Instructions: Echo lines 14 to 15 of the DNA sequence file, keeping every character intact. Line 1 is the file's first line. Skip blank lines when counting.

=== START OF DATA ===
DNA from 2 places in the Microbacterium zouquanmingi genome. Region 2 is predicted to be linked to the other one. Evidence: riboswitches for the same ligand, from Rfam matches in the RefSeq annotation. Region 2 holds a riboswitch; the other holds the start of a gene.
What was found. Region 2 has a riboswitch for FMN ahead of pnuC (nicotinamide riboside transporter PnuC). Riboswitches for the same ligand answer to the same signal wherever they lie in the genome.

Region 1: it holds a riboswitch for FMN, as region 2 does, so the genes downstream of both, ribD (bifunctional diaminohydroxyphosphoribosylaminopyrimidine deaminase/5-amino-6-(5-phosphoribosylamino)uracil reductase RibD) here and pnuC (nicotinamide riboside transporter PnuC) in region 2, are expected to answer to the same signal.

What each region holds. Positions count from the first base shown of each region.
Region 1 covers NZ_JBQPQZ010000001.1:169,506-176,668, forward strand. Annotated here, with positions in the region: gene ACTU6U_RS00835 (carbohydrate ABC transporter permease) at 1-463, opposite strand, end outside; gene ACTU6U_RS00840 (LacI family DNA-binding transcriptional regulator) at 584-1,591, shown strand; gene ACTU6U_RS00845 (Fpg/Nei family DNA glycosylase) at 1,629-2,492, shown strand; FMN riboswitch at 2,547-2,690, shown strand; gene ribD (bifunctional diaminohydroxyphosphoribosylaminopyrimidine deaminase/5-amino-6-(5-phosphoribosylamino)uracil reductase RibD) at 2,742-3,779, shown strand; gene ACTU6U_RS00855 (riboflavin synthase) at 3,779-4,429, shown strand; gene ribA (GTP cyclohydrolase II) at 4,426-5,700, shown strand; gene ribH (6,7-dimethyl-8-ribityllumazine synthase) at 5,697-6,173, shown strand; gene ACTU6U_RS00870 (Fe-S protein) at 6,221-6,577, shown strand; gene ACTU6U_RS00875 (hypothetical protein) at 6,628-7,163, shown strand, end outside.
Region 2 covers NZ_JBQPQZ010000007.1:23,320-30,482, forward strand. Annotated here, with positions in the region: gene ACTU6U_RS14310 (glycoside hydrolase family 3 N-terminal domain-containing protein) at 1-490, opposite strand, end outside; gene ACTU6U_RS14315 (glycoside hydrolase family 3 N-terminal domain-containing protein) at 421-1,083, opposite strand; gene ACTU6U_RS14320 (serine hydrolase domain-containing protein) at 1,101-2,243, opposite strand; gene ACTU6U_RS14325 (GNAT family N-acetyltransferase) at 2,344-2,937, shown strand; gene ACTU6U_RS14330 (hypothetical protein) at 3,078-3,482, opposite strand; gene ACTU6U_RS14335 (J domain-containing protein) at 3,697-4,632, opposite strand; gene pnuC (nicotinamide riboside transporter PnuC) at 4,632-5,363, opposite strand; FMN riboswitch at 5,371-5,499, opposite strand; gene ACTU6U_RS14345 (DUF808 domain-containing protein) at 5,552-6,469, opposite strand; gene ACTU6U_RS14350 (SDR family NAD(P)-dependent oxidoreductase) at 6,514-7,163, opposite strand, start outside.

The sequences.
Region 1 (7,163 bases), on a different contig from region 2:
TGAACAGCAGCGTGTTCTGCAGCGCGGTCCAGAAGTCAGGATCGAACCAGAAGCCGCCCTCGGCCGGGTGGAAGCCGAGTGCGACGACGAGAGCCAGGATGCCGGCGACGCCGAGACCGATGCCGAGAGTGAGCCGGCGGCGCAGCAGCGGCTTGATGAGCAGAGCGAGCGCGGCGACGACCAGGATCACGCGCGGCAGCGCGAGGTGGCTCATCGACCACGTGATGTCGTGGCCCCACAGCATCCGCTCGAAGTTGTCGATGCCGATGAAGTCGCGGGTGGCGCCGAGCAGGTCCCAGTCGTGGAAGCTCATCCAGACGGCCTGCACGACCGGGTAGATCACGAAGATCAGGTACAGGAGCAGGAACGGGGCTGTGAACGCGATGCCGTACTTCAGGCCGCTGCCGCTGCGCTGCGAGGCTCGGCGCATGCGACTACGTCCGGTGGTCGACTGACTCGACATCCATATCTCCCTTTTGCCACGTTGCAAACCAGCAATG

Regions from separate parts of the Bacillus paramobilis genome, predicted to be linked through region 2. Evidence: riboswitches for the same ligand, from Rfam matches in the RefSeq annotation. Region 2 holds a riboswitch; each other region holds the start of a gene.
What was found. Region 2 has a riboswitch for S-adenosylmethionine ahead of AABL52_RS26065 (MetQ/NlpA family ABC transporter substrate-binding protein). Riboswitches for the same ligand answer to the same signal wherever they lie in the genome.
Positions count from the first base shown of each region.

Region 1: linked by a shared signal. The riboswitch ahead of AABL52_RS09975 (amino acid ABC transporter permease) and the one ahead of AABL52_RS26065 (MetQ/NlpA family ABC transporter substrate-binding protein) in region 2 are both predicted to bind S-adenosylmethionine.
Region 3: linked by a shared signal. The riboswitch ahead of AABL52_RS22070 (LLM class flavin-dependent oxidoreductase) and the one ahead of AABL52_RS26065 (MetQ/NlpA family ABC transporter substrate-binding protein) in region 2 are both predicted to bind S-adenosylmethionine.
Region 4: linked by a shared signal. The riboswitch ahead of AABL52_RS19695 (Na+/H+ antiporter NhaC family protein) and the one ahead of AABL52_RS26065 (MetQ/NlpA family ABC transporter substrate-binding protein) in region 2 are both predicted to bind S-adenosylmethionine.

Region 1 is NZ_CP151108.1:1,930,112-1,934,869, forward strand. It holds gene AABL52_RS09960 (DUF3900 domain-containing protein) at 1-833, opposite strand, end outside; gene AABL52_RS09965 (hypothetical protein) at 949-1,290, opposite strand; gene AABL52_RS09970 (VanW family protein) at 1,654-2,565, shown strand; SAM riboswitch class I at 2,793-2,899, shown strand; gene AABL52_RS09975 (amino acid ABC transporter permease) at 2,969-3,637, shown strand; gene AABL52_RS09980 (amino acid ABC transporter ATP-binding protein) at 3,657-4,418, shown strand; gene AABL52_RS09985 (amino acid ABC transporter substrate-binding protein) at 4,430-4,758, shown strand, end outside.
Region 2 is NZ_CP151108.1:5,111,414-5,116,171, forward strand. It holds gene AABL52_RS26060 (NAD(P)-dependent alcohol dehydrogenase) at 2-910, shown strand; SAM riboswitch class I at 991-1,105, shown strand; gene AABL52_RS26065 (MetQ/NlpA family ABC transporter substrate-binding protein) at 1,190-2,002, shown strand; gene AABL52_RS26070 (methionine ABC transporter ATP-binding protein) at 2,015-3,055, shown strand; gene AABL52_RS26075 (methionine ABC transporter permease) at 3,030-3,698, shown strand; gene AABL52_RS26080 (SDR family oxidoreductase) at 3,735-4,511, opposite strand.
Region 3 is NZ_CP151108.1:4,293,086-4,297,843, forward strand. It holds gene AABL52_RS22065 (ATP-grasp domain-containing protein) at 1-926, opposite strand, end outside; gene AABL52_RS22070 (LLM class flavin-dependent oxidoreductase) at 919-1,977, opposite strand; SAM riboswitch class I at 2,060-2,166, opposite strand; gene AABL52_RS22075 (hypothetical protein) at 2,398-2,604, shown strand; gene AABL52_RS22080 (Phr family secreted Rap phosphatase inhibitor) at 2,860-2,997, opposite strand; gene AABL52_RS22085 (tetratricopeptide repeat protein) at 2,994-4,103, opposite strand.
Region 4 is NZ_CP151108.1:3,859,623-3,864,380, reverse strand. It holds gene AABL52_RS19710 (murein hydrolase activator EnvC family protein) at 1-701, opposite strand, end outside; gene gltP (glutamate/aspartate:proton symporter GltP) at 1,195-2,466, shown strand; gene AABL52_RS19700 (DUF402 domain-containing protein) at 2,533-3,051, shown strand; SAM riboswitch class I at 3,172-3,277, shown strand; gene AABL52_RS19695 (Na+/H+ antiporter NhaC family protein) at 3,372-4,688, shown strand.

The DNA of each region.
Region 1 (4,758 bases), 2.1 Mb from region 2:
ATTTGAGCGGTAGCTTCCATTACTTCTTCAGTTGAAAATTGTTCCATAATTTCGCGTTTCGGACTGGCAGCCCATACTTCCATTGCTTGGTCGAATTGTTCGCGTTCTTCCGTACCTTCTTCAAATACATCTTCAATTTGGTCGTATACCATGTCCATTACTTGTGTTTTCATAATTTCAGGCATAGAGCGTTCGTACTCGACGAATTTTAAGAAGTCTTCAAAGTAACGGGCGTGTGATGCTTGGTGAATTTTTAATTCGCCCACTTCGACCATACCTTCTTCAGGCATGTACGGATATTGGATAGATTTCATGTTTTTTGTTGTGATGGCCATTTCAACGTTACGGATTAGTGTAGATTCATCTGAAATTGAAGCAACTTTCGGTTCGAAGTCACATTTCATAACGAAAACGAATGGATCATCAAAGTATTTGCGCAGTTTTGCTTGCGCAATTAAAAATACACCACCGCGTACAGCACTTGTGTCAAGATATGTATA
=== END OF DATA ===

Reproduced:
Region 3: linked by a shared signal. The riboswitch ahead of AABL52_RS22070 (LLM class flavin-dependent oxidoreductase) and the one ahead of AABL52_RS26065 (MetQ/NlpA family ABC transporter substrate-binding protein) in region 2 are both predicted to bind S-adenosylmethionine.
Region 4: linked by a shared signal. The riboswitch ahead of AABL52_RS19695 (Na+/H+ antiporter NhaC family protein) and the one ahead of AABL52_RS26065 (MetQ/NlpA family ABC transporter substrate-binding protein) in region 2 are both predicted to bind S-adenosylmethionine.